MOTHER of two and children’s publishing dynamo Susannah McFarlane remembers a sign that summed up the prevalent attitude to children in London, where she lived for seven years. It said, “‘Sorry, no dogs’, then underneath, ‘No children’, with no apology for discriminating against children,” she says. “And all the doors open the wrong the way for prams. It’s as if they are actively discouraging any reproduction.”

The new millennium had dawned and McFarlane was on a career high as managing director of the children’s publishing house Egmont. But for the sake of her children, Emma and Edvard, she returned to her hometown, Melbourne, where she joined forces with Hardie Grant to create its children’s division, Hardie Grant Egmont. The decision was made to add new Australian titles to Egmont’s treasure chest of favourites, such as Thomas the Tank Engine, Winnie the Pooh and Tin Tin.

“The Zac Power series was created because my son wouldn’t read, which is embarrassing when you’re a children’s publisher,” McFarlane says. “Emma, bless her, read from an early age and loves it. Edvard didn’t. He loved being read to, and loved the stories, but he didn’t actually like doing it himself.” Then aged seven, he needed a stepping-stone to the popular Anthony Horowitz books. “It’s a bit like jogging. If you don’t regularly jog, you can’t just run a marathon, and that’s what Horowitz represented to him. And he didn’t like fantasy, so there goes 95 per cent of the books for the age group.”

McFarlane helped formulate the plotlines for the Zac Power books and authors were commissioned to write the stories. “It was about having a fast-paced narrative, basically about getting boys who are reluctant readers to turn the page, finish the book and have that satisfaction, and then get them on to reading books that are more textured.”

The Go Girl series was developed to counter-balance the proliferation of books about princesses, fairies and magic. “There were heaps of sparkly books. I love a bit of sparkle, but girls of that age are really into life,” McFarlane says. “There was nothing that represented their world and all those things that are a big deal when you’re that age – like that awful moment at lunchtime when no one is playing with you and you think no one likes you and your life’s probably going to be over, but it’s completely fine when 10 minutes later you find someone.”

After a change of direction at Hardie Grant Egmont McFarlane left in 2008 and sold her 25 per cent of shares in the children’s publishing company. As part of the deal, she was restricted in her publishing activities for part of last year, but the ideas kept coming. “I thought, ‘Oh well, I’ll have a go at writing myself for fun’,” she says.

McFarlane was intrigued by how girls, even confident girls, put themselves down. “I was doing some voluntary literacy work at school, which I still do, and it’s amazing to watch the range of literacy levels in one class,” she says. “This is generalising a bit, but enough to make the point. Boys could stand up and, even if they were speaking complete rubbish, would be so confident, and some of the girls would be saying interesting stuff and would stand up, and say, ‘Sorry’ or ‘Mine’s not very good’.” She was also sick of girls being the sidekick. “Even Hermoine Grainger, who everyone loves, is still only a sidekick.”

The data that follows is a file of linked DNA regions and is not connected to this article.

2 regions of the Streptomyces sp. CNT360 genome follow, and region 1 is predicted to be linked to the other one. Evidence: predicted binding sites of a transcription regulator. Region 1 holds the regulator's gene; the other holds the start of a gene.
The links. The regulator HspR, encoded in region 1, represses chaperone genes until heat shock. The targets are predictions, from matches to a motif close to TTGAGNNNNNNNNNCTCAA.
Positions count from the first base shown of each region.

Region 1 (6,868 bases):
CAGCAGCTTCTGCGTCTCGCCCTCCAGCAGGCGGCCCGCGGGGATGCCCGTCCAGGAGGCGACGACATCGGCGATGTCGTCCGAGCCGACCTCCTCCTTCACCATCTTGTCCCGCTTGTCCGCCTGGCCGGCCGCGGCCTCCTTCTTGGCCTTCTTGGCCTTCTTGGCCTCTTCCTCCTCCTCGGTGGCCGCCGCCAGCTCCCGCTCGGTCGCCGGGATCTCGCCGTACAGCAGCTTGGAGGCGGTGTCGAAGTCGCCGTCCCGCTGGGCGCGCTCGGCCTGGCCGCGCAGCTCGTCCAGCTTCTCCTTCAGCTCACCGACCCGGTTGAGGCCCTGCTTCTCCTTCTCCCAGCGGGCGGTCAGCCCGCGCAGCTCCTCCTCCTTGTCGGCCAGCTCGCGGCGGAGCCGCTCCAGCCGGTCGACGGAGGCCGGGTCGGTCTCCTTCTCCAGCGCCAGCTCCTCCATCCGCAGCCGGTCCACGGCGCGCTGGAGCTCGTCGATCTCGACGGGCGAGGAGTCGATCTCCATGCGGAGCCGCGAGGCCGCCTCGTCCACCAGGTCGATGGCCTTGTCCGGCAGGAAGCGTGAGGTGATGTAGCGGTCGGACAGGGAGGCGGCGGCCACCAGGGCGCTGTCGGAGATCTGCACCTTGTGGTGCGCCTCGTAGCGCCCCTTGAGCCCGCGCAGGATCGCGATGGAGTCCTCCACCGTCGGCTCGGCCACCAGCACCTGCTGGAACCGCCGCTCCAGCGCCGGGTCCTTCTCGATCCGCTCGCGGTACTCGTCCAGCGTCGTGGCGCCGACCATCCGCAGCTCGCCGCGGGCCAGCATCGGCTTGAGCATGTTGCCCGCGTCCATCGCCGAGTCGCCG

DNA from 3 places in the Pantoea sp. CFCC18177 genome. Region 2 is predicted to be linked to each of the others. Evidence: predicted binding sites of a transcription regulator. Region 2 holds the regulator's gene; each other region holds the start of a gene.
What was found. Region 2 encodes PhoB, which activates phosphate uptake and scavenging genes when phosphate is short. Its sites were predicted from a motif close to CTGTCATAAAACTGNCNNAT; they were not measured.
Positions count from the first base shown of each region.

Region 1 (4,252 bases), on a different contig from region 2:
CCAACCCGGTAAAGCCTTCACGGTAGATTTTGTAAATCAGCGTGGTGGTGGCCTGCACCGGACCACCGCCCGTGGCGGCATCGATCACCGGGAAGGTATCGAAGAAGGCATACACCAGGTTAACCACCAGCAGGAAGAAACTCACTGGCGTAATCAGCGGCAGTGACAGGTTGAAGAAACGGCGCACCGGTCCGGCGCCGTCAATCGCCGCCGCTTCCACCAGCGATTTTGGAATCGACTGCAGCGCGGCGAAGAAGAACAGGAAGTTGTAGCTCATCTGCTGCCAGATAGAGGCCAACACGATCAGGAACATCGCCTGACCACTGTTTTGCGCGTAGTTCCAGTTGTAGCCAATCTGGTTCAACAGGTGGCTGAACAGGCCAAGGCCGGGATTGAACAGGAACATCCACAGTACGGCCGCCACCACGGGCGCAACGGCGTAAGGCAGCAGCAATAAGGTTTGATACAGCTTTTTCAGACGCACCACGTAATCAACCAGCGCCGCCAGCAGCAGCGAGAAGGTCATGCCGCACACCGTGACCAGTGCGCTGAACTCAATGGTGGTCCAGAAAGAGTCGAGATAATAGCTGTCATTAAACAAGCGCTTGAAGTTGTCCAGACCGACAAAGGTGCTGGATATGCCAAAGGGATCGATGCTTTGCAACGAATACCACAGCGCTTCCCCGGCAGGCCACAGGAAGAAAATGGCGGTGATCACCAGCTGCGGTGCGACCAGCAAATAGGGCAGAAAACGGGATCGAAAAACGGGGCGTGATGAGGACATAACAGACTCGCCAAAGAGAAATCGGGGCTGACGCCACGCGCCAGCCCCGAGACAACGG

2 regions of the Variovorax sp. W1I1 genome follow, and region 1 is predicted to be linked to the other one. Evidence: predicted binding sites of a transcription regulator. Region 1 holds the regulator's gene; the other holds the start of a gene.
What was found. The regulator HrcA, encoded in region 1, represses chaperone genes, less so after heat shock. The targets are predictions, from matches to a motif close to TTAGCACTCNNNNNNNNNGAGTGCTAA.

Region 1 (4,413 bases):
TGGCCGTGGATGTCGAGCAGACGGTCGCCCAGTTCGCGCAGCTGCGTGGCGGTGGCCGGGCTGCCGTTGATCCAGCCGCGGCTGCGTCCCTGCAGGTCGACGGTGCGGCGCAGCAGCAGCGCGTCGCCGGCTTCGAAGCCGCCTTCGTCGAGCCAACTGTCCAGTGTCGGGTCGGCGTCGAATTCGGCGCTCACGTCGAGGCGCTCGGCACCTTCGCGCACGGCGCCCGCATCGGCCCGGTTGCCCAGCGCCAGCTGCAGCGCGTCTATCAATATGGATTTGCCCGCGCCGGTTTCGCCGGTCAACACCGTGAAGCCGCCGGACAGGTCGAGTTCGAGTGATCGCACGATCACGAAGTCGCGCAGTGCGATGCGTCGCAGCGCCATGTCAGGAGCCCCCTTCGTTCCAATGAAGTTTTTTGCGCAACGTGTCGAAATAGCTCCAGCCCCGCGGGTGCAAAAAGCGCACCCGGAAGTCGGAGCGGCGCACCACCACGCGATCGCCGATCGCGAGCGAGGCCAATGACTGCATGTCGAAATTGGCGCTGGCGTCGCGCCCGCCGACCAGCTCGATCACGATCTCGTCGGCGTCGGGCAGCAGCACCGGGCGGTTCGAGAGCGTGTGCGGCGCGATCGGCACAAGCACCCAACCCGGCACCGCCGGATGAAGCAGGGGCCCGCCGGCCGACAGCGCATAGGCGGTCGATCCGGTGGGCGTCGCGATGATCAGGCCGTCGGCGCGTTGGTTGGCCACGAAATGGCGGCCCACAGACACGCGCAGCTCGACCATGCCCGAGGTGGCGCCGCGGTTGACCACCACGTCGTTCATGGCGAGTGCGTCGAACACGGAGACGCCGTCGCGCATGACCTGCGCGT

McFarlane started her own business, Lemonfizz Media, and created a series of books starring code-cracking secret agent Emma Jacks, aka EJ12, a pastiche of her favourite TV show Get Smart and the Go Girl and Zac Power series. “The idea was there’d be this issue that she’d want to avoid and she’d get called away on this mission, which would echo the challenge she had in real life, and she’d be able to do the mission, no problem, and when she’d get back to her real life she’d realise she could kick the other problem.”

The books, which are published through Scholastic, are pitched at seven- to 10-year-old girls, with books five and six out last month and books seven and eight due in September. Discerning readers may have noticed that there are no boys in the EJ books. “I don’t think any girl I’ve spoken to has picked it up, but there are not any guys in EJ. The pilot who takes her to her mission and the professor are women. It’s there as a nice revisionism.” But she hasn’t neglected the boys’ market. She has produced, in partnership with educational consultant Louise Park, the Boy vs Beast series as a predecessor to the Zac Power series. “The books are fast-paced and loaded with high energy while maintaining a low word-count and simple sentence structure,” she says.

McFarlane says life is hectic and it’s a challenge to juggle work and her children’s needs. “I knew I was possibly working a bit hard when I sat down to watch MasterChef with the kids and they said, Are you going to watch it?’ and I said ‘yes’, and they said ‘You’re going to sit here and watch the whole thing?’”